The first time I remember feeling that Christ knew me and was actively involved in my life was when I was eight years old. My parents were recently divorced and I moved with part of our family to a new city. I can assure you I felt confused, lonely, and scared. On one particular morning, my mother went to work, my older siblings left for school, and I was home alone waiting for the time for me to walk to school. At the height of my fear, loneliness, and hopelessness, I remember feeling a distinct desire to read the Book of Mormon. So as an eight-year old, I read the first two chapters before school that day. I then knelt at the chair in my living room and poured out my heart to a loving Heavenly Father. This became a pivotal moment in my life. My circumstances did not change, however when I got up from that prayer and had received an enabling power above my own to go through that day. Since that day, I have never questioned the presence of the Savior. That day I knew Christ was aware of me, and would come to my aid.
If the Savior could provide peace and comfort to an eight year-old boy, he can provide peace and comfort to you. If He could heal my wounds, He can heal your wounds.
Please allow me to share one last example of the rescue. In October 1856, hundreds of our pioneer ancestors were stranded on the plains of Wyoming. Recorded are horrific stories of starvation, freezing, and death. It is recorded that some individuals died "lying side by side with hands entwined. In other cases, they were found as if they had just offered a fervent prayer and their spirit had taken flight while in the act...Some died sitting by the fire; Some were singing hymns or eating crusts of bread."
When President Brigham Young was informed of the dire circumstances of the handcart companies he stood in front of the church membership and passionately pleaded for the saints in Salt Lake to leave their comfortable circumstances and go rescue the pioneers.
"That is my religion; that is the dictation of the Holy Ghost that I possess. It is to save the people. ...
"I will tell you all that your faith, religion, and profession of religion, will never save one soul of you in the Celestial Kingdom of our God, unless you carry out just such principles as I am now teaching you. Go and bring in those people now on the plains."
On the frozen plains, one pioneer sister, whose husband was near death and whose two sons were suffering with frozen feet, asked Captain Edward Martin if he thought help was coming.
Captain Martin replied, "I am as confident as that I live that President (Brigham Young) will and has dispatched the relief [party] to us and I believe that they are making all the haste they can, that they are bringing flour, clothing, [and] shoes."A day or two later, Mary Ferguson Scott, one of the members of the handcart company, was looking [to] the west, when "all at once she sprang to her feet and screamed at the top of her voice, 'I see them coming! I see them coming! Surely they are angels from heaven.'"10 And so they were.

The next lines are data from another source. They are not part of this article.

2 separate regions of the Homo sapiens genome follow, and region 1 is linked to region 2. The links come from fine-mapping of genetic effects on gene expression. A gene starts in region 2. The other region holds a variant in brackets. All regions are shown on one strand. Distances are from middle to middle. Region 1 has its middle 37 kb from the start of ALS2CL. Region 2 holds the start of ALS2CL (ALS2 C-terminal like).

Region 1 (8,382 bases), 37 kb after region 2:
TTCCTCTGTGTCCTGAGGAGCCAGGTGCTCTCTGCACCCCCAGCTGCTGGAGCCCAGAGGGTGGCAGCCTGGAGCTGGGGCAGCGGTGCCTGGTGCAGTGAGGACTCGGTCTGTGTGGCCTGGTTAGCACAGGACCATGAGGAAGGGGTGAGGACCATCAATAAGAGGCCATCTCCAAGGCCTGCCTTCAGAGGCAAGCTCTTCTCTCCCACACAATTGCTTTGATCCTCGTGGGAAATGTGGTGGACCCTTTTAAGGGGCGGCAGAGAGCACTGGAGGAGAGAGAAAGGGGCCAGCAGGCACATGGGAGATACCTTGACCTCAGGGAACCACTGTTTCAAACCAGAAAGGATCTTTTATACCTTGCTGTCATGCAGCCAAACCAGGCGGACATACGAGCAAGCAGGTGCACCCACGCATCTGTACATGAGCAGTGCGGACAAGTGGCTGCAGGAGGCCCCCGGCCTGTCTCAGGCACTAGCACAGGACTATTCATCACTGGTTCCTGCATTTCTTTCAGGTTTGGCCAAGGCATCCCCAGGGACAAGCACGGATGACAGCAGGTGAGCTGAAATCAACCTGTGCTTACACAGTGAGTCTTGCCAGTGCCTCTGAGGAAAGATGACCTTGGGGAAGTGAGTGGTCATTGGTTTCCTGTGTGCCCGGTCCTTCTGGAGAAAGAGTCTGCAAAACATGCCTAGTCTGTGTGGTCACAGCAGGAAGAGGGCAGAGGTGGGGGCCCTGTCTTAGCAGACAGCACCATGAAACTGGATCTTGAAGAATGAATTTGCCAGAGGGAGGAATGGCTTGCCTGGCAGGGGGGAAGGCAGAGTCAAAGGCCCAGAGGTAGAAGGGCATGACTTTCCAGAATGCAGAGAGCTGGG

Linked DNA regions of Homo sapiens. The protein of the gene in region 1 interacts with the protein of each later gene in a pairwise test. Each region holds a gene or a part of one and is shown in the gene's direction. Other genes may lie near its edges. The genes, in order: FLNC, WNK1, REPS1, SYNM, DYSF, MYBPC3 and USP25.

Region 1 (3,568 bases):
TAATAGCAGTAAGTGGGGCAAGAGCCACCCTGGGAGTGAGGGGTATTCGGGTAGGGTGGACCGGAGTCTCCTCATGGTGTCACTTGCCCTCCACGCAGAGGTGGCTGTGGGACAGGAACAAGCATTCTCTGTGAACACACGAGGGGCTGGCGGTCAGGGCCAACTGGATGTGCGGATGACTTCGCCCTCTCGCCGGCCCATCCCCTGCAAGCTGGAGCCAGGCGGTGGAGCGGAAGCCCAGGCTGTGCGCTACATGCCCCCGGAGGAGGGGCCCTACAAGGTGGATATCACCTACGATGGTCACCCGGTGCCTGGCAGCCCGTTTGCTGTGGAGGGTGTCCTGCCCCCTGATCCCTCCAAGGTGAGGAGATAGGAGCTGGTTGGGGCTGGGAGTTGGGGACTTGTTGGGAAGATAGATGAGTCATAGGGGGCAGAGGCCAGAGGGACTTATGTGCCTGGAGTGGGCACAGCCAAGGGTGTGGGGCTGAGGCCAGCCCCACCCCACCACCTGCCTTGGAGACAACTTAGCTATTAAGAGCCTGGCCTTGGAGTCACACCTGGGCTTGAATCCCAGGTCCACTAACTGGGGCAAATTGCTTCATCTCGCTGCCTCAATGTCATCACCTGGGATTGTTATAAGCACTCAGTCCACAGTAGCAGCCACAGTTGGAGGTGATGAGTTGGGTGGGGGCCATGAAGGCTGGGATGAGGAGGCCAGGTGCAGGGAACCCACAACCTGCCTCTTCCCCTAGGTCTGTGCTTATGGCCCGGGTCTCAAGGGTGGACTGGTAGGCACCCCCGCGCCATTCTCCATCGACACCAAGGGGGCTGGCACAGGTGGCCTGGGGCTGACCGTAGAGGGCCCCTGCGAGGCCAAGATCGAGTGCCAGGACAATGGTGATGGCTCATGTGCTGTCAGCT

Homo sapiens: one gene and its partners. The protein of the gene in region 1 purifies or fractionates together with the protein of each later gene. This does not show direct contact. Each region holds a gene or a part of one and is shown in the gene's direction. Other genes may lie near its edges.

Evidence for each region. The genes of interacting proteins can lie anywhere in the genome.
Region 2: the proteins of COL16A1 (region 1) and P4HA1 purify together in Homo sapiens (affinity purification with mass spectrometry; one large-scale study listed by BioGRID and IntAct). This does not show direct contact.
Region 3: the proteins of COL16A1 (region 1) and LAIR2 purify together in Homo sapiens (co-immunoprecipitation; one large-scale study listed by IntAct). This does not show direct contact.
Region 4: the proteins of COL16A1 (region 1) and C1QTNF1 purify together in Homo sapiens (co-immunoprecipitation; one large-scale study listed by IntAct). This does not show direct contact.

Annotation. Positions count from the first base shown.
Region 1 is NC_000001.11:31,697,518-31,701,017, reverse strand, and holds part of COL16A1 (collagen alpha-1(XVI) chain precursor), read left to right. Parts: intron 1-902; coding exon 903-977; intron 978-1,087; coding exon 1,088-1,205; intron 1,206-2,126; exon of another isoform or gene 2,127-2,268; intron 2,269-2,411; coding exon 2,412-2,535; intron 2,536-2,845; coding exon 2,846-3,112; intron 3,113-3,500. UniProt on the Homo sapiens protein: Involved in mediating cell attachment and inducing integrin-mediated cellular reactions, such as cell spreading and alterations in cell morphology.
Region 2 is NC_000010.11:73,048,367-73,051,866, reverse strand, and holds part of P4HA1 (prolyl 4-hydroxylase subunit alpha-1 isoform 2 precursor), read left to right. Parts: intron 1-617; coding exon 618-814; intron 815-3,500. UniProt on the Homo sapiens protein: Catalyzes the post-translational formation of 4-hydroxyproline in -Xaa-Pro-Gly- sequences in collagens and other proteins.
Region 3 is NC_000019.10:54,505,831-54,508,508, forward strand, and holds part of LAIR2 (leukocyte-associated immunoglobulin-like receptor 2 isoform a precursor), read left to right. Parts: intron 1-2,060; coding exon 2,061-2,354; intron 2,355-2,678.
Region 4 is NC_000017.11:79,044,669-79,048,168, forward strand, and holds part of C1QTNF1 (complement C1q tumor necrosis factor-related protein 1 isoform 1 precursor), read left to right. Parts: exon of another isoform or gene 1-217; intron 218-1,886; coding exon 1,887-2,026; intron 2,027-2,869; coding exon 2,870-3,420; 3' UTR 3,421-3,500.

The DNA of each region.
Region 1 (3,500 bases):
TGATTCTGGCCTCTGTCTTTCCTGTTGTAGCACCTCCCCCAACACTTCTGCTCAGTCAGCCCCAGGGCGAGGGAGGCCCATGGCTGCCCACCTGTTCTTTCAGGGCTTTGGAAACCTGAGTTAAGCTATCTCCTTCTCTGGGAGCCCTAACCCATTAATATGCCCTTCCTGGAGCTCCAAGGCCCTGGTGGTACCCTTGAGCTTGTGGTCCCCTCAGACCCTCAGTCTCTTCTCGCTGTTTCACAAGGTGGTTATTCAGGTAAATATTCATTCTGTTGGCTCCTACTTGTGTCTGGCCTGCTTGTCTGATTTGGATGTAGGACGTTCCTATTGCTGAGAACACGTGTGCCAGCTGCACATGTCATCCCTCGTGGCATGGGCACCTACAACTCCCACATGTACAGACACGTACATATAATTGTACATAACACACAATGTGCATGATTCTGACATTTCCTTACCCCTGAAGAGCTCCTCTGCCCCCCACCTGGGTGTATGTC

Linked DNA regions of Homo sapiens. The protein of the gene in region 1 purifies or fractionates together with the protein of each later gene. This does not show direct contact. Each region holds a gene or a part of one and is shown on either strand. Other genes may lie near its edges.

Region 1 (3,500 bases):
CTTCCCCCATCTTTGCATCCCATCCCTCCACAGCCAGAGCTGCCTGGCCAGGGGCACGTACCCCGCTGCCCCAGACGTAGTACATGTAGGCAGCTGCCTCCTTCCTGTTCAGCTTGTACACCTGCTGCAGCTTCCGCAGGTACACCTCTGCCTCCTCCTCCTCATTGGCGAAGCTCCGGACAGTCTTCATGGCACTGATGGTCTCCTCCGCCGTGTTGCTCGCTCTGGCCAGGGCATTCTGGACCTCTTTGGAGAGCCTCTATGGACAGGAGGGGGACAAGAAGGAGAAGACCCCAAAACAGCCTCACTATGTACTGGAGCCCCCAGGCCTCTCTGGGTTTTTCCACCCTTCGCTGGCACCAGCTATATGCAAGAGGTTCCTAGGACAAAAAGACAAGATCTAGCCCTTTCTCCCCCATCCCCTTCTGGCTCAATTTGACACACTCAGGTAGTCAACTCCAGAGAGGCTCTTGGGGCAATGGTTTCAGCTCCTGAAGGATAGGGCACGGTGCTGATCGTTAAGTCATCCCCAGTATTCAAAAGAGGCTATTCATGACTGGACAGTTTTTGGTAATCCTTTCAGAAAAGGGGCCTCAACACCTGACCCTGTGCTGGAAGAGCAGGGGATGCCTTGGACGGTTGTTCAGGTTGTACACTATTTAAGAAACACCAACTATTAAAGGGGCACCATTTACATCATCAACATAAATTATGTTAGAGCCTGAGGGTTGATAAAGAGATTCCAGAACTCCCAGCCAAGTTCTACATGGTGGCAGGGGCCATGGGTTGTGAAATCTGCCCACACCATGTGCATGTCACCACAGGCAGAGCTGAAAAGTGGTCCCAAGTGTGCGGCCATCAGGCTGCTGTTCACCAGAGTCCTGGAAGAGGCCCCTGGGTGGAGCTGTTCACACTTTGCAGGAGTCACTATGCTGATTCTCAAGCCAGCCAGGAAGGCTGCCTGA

At the very moment the stranded pioneer saints where calling upon God for divine intervention, the Spirit had moved upon men and women in Salt Lake City to prepare supplies and go to the rescue. Twenty-seven volunteer young men (including Thomas E. Ricks, the founder of BYU-Idaho) immediately left the comforts of home and family, and went to the rescue. Many more followed.
Brothers and sisters, earlier I asked if you would consider someone that you know who may be in need of your help. I believe the Spirit has directed you to someone who you could help. They may be calling upon a loving Heavenly Father right now for the help only you can provide. My young friends, let us go to the rescue. Let us remember, "Ye are the body of Christ," and when one member of the body suffers, all the members suffer with it. Going to the rescue is in our nature. It is our heritage. It is what the faithful followers of Christ do. Let us not wait one more day. You and I may be angels sent from heaven to rescue the stranded, the lost, lonely, or wounded. I bear my witness, Christ will go before our face, He will be on our right hand and on our left, and His Spirit shall be in our hearts, and His angels round about us, to bear us up.11 I testify, in the name of our rescuer, even Jesus Christ, amen.
 Thomas S. Monson, "To the Rescue," Ensign, May 2001, 48. Corinthians 12:13-16, 19-20 Corinthians 12:21,26 Corinthians 12:23-24 Alma 56:47 Alma 56:56 Thomas S. Monson, "Charity Never Faileth," Ensign, October 2010, Dallin H. Oaks, "Judge Not and Judging," Ensign, August 1999 Mark 2:15-17 Leroy R. Hafen, Ann W. Hafen, Handcarts to Zion The story of a Unique Western Migration, 1857-1860, 1960, 112-114. D&C 84:88